Chicken Sous Vide with Mashed Potatoes & Giblet Gravy

I began with an entire chicken cut up, vacuum packed and cooked in the Sous Vide Supreme just like the Maiden Voyage. The one difference was that because of the bones, I left it in for four hours. It was still just as moist & tender.

I also decided to go with a treat of actual mashed potatoes instead of the typical celery root, parsnip or some combo. Our guest Julie did the potatoes, with plenty of butter, of course.

To top it off, giblet gravy, which my mom makes and I’ve loved since I was a kid. As always, click the picture for the high quality version.

Chicken Mashed Potatoes Giblet Gravy
Chicken, Mashed Potatoes & Giblet Gravy

To make the gravy, you first need to chop up the giblets (liver, heart, gizzard) and either roast them under the broiler, or, as I did, sauteed them in butter along with the neck.

Chicken Giblets
Chicken Giblets

Once nice & browned, add your high-quality chicken stock. If I don’t have my own, I get the free range organic from Trader Joe’s or Whole Foods. I used a quart and then just let it simmer for an hour or so. You want to taste for the watery taste to diminish to nothing. At that point, pull out the neck, let it cool and pick off the meat and add back in. Don’t add salt when you do a reduction, because it will become more and more concentrated. I usually find at the end that I need no added salt. This is also a good reason to use a quality stock as they’re not loaded with salt.

In the meantime, I boiled two eggs, hard. Once the flavor was right, I added about a half cube of butter, and the egg chopped up and the yolk mashed & distributed. Then, just add heavy cream until the consistency is right. I think it might have been 1/3 to 1/2 cup in this case.

Give that gravy a try. Very rich, creamy, delicious and fully of fatty goodness.

By the way, on the sous vide front, check out this writeup in The New York Times. Also, Diana Hsieh posts how she cooked up a storm with the contraption over a week’s time.

Since Covid killed my Cabo San Lucas vacation-rental business in 2021, this is my day job. I can't do it without you. Memberships are $10 monthly, $20 quarterly, or $65 annually. Two premium coffees per month. Every membership helps finance this work I do, and if you like what I do, please chip in. No grandiose pitches.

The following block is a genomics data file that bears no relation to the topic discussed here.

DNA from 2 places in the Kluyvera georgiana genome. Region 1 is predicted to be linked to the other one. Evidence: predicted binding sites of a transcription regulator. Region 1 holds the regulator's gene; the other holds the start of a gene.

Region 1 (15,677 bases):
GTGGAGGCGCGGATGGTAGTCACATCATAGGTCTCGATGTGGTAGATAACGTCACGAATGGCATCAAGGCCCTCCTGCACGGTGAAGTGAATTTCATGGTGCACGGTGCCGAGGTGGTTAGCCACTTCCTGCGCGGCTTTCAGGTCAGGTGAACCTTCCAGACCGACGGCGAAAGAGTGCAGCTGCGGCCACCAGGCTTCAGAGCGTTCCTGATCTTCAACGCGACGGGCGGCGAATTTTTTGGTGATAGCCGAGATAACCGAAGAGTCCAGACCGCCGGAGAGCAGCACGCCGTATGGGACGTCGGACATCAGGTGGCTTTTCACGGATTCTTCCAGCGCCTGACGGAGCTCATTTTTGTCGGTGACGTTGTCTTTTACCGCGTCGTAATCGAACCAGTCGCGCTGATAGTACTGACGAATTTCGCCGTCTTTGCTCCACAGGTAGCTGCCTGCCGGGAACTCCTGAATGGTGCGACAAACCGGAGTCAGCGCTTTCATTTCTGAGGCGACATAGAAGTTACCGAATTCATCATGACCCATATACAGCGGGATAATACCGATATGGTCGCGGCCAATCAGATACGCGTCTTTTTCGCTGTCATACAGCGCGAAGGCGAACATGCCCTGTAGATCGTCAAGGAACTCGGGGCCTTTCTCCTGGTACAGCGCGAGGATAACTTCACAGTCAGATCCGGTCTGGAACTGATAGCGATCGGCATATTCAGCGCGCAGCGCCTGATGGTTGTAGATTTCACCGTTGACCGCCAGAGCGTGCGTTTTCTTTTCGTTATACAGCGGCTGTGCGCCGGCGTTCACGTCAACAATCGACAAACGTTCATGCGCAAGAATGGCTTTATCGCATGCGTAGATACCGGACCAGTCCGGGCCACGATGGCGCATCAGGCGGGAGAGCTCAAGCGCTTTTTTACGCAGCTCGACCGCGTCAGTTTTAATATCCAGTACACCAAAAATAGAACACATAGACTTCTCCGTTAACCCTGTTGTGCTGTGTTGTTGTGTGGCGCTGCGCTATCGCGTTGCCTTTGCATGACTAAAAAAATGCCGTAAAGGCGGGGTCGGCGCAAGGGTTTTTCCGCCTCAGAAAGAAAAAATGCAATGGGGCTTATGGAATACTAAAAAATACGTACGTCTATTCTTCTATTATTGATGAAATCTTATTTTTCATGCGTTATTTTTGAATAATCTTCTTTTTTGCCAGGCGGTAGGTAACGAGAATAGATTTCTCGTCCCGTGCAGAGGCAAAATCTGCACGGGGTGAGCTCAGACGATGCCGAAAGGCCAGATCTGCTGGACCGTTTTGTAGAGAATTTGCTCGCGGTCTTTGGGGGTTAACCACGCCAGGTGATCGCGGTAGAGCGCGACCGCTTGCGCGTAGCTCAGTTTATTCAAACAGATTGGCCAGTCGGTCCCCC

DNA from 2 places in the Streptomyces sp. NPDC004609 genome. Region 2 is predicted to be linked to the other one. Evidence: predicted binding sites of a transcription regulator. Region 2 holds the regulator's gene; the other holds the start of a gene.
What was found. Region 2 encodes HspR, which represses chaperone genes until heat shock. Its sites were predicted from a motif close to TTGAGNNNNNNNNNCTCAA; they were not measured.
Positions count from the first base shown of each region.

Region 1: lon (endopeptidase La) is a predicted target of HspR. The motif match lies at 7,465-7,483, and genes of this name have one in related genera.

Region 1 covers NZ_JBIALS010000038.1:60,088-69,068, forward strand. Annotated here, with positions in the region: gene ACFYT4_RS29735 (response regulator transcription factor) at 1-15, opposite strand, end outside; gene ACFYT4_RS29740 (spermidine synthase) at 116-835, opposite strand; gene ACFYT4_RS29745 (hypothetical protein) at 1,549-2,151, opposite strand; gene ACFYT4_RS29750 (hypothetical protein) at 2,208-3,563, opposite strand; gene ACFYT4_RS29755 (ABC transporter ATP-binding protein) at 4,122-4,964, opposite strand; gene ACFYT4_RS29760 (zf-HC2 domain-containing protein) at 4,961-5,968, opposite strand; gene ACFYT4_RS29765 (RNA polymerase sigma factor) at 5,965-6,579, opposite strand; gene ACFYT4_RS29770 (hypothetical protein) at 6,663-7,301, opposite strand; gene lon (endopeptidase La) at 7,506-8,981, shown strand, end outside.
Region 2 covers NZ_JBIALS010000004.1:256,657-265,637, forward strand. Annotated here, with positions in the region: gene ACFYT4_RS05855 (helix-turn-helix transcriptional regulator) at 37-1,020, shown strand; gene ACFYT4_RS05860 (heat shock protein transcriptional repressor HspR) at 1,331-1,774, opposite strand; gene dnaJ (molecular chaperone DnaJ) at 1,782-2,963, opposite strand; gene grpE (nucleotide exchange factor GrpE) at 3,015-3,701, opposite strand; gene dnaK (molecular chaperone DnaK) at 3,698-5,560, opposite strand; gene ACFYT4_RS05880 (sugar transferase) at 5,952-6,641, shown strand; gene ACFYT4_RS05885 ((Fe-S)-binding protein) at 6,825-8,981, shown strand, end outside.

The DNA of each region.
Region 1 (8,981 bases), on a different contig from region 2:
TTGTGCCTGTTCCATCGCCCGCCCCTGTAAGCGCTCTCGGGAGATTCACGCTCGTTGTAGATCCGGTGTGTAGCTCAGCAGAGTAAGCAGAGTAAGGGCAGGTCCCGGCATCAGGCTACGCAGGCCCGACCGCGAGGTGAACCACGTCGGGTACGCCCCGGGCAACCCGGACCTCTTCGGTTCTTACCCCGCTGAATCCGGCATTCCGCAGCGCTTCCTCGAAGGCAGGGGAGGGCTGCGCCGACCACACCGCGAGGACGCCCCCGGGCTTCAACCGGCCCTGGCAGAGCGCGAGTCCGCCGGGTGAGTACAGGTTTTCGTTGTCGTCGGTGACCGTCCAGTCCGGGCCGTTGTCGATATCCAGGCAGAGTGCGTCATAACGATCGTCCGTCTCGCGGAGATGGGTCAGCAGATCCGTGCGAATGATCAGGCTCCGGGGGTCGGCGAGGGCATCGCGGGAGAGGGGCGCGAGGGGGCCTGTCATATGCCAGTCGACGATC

1. Jeanie Campbell on December 15, 2009 at 17:23

    Looks magnificent. We love how ours does chicken, too. So far, no duds with anything. We made the perfect soft-boiled eggs this morning – I’ve never tasted eggs so creamy!! I like them even better than the french-style scrambled. We are still experimenting with the perfect way to finish a steak. Our exhaust system is not very good and the whole house gets smoky, so we’ve even tried doing it outside in the snow on the grill. ha! It’s fun and delicious in any case. Thanks for the pictures, too, Richard. Grok on!

  2. Lisa Renehan on December 15, 2009 at 20:30

    I am intrigued, but I wonder about the wisdom of cooking in a plastic bag. How primal is that? Have the potential hazards been vetted?

    • Richard Nikoley on December 16, 2009 at 06:40

      I’ve answered that a couple of tiimes in my other sous vide posts (accessible via the ‘Food Porn’ category). In short, I think it’s no problem. The temps are very low, there’s no leaching into the food and the bad stuff in the bags is below the detectable threshold of 1 ppm.

  3. Aaron Blaisdell on December 15, 2009 at 21:51

    I’ve so far used the SVS to cook chicken breast following your recipe (it was delicious and tender as a girl’s heart), and the more recently cooked two flap steaks and one chuck roast (at the same time) of grass-fed beef. I seared them in a cast-iron skillet with the left-over juices from the bags (and afterward made a reduction by adding some chicken stock and red wine). The meat blew me away! And I only received raves all around from the guests at the dinner party–which included Mr. & Mrs. Sisson and the Epistemocrat. What’s amazing is how easy Sous Vide cooking is. Just bag it, let it sit at the ideal temp for a very forgiving time-window and then a little finishing at the end right before serving. No need to time the dish to coincide with other dishes being served as the meat can be taken out at the cook’s leisure to finish in a couple of minutes.

    • Richard Nikoley on December 16, 2009 at 06:36

      Yes, not sure if yo saw it, but here was my flap steak SVS:

      Really glad Mark S turned me onto that via his insiders newsletter. Chicken stock in a beef dish, eh? That’s novel. Came out OK, then?

      Try those pears. Amazing.

      • Aaron Blaisdell on December 16, 2009 at 08:51

        Agreed. Flap stake is a wonderful cut of meat so long as you know what to do with it. The advice to cut across the grain is very important, too.

        I like to mix things up, so a little chicken stock in the reduction turned out extremely well. It was balanced out by the steak juices and red wine, so I couldn’t dominate the reduction.

        I’ll have to try the pears. Love pears!

Leave a Comment

You must be logged in to post a comment.